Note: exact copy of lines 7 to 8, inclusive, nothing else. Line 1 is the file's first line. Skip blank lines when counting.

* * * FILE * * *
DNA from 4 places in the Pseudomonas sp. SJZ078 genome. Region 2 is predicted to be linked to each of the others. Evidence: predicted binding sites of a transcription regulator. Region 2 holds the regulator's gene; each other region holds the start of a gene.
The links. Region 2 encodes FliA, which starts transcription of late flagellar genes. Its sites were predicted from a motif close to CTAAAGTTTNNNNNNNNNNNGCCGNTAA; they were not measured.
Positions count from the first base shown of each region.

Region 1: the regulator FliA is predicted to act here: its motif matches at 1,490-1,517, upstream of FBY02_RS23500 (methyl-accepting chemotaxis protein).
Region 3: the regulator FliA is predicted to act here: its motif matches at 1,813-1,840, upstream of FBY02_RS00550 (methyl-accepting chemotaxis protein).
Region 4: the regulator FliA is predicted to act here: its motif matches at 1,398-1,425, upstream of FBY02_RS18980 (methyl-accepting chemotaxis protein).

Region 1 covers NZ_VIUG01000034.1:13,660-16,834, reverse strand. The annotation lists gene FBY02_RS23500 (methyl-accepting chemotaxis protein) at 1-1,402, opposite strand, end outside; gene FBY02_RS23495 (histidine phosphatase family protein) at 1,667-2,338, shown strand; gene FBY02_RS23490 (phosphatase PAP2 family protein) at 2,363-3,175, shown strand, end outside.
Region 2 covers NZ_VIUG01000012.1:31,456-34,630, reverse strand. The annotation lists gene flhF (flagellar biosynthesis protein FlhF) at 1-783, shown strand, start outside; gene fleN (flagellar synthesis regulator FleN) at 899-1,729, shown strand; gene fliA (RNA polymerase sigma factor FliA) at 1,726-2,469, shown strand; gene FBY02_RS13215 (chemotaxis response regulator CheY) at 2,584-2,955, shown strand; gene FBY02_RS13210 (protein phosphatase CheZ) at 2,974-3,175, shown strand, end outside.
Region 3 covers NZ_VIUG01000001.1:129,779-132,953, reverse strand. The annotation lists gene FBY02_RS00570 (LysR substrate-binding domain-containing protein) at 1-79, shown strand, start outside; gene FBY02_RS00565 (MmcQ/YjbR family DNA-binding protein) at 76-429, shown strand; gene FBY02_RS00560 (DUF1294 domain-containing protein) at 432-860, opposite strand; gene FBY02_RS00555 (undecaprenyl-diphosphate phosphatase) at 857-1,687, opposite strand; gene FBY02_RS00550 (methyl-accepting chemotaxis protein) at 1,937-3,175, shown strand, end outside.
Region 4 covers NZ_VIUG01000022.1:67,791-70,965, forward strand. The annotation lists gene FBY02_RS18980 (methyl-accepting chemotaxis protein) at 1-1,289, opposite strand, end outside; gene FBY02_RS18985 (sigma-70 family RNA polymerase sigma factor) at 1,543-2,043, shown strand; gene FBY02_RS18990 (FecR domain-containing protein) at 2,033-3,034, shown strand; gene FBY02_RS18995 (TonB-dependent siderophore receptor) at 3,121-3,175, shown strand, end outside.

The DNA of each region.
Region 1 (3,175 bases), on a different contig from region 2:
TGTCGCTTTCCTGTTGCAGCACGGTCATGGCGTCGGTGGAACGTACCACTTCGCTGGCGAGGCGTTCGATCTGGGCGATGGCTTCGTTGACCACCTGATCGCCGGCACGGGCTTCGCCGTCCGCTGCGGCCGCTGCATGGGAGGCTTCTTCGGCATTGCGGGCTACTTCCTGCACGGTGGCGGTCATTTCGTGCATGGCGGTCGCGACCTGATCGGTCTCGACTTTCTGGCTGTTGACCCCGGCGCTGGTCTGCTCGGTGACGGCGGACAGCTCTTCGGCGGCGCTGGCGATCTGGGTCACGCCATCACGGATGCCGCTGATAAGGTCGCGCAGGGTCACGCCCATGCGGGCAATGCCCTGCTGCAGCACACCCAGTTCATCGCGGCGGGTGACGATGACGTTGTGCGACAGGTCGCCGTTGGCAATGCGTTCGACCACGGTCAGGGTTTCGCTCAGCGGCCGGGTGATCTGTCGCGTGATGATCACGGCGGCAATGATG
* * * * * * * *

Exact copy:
Region 1 covers NZ_VIUG01000034.1:13,660-16,834, reverse strand. The annotation lists gene FBY02_RS23500 (methyl-accepting chemotaxis protein) at 1-1,402, opposite strand, end outside; gene FBY02_RS23495 (histidine phosphatase family protein) at 1,667-2,338, shown strand; gene FBY02_RS23490 (phosphatase PAP2 family protein) at 2,363-3,175, shown strand, end outside.
Region 2 covers NZ_VIUG01000012.1:31,456-34,630, reverse strand. The annotation lists gene flhF (flagellar biosynthesis protein FlhF) at 1-783, shown strand, start outside; gene fleN (flagellar synthesis regulator FleN) at 899-1,729, shown strand; gene fliA (RNA polymerase sigma factor FliA) at 1,726-2,469, shown strand; gene FBY02_RS13215 (chemotaxis response regulator CheY) at 2,584-2,955, shown strand; gene FBY02_RS13210 (protein phosphatase CheZ) at 2,974-3,175, shown strand, end outside.